Orono: Panel offers rural zoning changes

Posted July 24, 2008, at 12 a.m.
Last modified Jan. 27, 2011, at 11:56 p.m.

ORONO, Maine&nbsp- The rural zoning working committee has completed its work and has recommended eight basic amendments to the city’ s current zoning of the Forestry and Agriculture District.

The recommended changes presented to the community development committee are to:

  • Keep the existing purpose and uses of the district while increasing the minimum lot size from 80,000 square feet and require subdivisions to be clustered with 55 percent of the parcel in open space.
  • Create a new Low Density Residential zoning district as a transitional growth area between Stillwater Avenue and Taylor Road.
  • Create an overlay district along the Stillwater Avenue corridor to allow low-impact businesses that generate limited amounts of traffic and parking demands. Overlay districts require that developers meet the provisions defined in the underlying zone, but also add or remove restrictions to that definition.
  • Rezone an area between the basin and the Penobscot Valley Country Club where public sewer and water services are available to make it a Medium Density Residential area. This zone would be extended along the east side of Route 2 from the golf course south to the existing Commercial-2 District boundary, but with subdivisions subject to mandatory clustering.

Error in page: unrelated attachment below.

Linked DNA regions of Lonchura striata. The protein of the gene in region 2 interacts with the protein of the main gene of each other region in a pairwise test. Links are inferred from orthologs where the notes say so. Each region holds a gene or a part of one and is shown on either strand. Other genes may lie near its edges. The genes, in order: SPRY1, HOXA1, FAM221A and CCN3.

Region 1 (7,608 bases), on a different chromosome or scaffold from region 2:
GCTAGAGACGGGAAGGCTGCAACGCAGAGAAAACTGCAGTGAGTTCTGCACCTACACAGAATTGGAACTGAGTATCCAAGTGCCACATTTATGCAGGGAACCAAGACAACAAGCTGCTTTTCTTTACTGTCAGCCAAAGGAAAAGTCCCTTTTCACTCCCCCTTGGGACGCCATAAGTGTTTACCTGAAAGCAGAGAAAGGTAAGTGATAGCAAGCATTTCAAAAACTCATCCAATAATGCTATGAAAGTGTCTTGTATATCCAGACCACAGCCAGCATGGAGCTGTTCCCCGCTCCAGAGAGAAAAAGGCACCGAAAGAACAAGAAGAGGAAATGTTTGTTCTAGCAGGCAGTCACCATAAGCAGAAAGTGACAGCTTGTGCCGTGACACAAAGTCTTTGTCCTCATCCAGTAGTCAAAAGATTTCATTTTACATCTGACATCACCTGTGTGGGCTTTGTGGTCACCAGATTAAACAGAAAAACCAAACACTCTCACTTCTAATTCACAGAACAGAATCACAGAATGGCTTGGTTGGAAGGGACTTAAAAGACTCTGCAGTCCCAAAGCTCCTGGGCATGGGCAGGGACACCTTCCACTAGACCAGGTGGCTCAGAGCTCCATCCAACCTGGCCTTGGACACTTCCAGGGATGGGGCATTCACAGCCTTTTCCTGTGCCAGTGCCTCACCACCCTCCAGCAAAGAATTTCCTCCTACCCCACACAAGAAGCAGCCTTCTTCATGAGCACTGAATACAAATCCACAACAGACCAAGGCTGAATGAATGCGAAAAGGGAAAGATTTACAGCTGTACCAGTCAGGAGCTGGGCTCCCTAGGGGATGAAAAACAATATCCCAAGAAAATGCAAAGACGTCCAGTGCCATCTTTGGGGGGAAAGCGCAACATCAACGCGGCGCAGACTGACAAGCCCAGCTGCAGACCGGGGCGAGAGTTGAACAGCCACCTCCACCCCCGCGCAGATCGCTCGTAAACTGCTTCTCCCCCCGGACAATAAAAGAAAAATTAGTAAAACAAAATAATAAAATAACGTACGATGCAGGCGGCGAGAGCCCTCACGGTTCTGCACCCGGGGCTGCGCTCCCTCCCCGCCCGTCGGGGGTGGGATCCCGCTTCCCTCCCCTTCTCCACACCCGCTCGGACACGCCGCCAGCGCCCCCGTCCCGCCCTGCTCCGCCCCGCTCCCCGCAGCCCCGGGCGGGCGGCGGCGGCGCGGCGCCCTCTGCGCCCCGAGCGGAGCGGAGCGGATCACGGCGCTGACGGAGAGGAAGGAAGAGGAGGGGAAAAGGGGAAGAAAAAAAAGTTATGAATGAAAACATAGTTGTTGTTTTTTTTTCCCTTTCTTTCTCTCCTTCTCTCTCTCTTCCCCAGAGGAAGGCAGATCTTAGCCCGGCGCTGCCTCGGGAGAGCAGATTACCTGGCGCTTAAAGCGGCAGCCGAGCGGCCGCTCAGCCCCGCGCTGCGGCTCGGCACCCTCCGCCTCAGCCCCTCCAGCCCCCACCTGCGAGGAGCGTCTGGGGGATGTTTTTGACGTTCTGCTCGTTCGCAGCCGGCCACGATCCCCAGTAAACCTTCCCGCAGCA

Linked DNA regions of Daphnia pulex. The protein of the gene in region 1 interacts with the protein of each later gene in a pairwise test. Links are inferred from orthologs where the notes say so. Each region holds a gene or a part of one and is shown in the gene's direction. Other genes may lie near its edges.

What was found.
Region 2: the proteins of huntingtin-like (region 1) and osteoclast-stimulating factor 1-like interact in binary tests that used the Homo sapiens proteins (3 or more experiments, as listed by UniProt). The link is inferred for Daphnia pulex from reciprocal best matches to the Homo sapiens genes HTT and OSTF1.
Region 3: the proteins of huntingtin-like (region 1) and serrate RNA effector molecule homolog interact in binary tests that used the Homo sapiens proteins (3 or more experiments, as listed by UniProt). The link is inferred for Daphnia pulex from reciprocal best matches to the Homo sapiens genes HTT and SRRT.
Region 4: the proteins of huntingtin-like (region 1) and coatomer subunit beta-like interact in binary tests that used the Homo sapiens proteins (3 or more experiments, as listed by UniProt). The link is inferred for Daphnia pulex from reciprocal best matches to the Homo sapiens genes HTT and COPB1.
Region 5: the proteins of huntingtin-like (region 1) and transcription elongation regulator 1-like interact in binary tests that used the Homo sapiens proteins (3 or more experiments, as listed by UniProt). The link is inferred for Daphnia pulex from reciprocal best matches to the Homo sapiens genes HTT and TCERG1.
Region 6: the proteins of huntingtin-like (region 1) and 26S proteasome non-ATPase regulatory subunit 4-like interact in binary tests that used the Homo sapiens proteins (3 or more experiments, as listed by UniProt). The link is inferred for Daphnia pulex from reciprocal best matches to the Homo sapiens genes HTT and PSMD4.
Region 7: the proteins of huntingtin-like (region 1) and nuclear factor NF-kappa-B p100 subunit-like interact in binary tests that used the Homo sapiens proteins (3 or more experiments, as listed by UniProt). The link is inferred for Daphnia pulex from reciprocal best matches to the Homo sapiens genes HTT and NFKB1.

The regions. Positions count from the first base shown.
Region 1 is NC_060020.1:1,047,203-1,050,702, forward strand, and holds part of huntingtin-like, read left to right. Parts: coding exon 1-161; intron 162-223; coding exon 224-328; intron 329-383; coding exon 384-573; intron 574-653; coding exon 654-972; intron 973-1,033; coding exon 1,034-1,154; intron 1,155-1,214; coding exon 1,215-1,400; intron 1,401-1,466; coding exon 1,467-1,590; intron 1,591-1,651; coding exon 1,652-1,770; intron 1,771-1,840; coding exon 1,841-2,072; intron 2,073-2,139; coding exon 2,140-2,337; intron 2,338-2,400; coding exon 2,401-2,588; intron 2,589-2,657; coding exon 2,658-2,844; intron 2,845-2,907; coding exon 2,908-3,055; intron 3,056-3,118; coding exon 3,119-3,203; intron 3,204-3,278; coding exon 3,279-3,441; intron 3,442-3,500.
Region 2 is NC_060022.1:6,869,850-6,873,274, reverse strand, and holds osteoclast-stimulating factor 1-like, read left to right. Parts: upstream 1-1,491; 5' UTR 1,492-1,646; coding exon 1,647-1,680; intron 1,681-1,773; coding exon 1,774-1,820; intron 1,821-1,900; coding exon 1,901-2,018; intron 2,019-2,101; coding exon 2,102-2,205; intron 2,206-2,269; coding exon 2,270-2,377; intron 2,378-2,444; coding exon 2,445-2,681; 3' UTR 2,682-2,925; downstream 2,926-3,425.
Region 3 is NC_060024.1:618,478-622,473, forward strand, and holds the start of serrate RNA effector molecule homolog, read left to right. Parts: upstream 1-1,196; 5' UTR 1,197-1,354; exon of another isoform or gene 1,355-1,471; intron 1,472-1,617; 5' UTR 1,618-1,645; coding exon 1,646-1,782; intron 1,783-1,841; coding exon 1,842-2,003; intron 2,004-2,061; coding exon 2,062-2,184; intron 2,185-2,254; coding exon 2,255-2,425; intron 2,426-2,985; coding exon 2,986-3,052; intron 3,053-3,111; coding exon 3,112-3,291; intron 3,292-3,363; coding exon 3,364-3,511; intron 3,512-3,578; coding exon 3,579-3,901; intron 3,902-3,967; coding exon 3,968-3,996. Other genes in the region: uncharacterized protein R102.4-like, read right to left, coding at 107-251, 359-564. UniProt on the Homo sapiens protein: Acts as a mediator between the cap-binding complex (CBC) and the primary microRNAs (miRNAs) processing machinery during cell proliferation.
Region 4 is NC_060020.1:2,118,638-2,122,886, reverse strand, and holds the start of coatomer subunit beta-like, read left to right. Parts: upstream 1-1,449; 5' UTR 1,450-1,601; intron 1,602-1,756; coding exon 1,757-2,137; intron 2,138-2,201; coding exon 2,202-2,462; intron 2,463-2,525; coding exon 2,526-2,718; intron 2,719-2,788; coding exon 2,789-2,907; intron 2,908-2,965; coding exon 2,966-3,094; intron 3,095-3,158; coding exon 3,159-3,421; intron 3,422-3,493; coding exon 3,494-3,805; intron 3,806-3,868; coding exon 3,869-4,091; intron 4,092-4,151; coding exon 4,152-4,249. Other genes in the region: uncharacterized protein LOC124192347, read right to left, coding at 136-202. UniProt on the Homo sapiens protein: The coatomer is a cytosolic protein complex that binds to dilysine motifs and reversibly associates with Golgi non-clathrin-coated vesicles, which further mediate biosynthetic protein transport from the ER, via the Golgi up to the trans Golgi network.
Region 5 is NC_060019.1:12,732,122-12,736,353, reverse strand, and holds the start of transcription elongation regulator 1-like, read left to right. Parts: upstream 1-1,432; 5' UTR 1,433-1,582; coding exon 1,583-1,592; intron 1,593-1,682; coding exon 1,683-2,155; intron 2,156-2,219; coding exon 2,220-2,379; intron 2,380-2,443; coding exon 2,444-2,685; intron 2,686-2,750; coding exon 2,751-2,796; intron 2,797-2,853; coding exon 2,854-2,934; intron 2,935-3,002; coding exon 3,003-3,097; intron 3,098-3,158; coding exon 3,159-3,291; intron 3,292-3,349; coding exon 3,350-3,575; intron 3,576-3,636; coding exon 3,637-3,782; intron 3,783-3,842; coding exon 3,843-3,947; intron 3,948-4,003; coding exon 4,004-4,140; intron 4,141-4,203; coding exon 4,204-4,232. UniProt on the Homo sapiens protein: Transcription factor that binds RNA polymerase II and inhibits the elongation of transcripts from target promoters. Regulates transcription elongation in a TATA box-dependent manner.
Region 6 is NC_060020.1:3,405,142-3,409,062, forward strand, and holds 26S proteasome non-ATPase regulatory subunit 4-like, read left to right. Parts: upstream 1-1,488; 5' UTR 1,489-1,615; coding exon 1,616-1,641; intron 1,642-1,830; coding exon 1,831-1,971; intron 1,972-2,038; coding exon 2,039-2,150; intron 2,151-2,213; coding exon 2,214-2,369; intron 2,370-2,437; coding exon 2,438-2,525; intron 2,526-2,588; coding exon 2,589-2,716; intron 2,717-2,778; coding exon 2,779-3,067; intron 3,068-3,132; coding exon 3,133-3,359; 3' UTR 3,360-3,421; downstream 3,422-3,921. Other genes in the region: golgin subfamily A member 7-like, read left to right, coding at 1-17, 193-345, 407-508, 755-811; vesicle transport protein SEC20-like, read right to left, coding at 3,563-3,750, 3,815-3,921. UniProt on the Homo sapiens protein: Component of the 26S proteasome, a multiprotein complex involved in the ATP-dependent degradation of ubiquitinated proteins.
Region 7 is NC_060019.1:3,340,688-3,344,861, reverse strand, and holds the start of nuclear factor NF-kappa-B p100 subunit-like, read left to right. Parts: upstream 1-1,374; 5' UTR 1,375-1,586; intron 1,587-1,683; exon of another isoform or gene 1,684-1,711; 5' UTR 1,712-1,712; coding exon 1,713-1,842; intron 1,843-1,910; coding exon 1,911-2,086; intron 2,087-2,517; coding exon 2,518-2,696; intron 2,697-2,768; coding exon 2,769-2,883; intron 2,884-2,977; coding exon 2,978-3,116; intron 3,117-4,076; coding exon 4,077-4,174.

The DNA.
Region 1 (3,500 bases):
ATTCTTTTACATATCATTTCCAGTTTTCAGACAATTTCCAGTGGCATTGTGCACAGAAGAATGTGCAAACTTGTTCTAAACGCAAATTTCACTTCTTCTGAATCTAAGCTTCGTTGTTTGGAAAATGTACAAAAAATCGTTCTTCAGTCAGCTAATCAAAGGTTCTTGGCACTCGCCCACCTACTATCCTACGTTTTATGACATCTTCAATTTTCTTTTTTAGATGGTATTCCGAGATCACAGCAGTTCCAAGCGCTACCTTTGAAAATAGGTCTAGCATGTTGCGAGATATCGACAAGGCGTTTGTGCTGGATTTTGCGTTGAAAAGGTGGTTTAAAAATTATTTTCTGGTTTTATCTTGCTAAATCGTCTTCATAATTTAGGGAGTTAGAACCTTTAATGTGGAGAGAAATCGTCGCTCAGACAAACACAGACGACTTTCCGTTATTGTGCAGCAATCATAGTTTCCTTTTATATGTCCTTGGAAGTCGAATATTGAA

• Adjust zoning in two small locations, Moose Island in Pushaw Pond and a small commercial area along Route 2, to reflect existing conditions.
  • Create a private road standard as an option for new streets serving clustered subdivisions in the Forestry and Agriculture District.
  • Continue to apply storm-water best management practices in the Forestry and Agriculture District, as well as in the urbanized area of town.

“[The Community Development Committee] was very complimentary of the committee’ s work, but at this point we’ re noncommittal,” Town Planner Evan Richert said. “It was too early for them to take a position.”

In August, the community development committee will hold a full discussion of the report and likely pass the recommendations on to the planning board for review before the council starts its formal review process.

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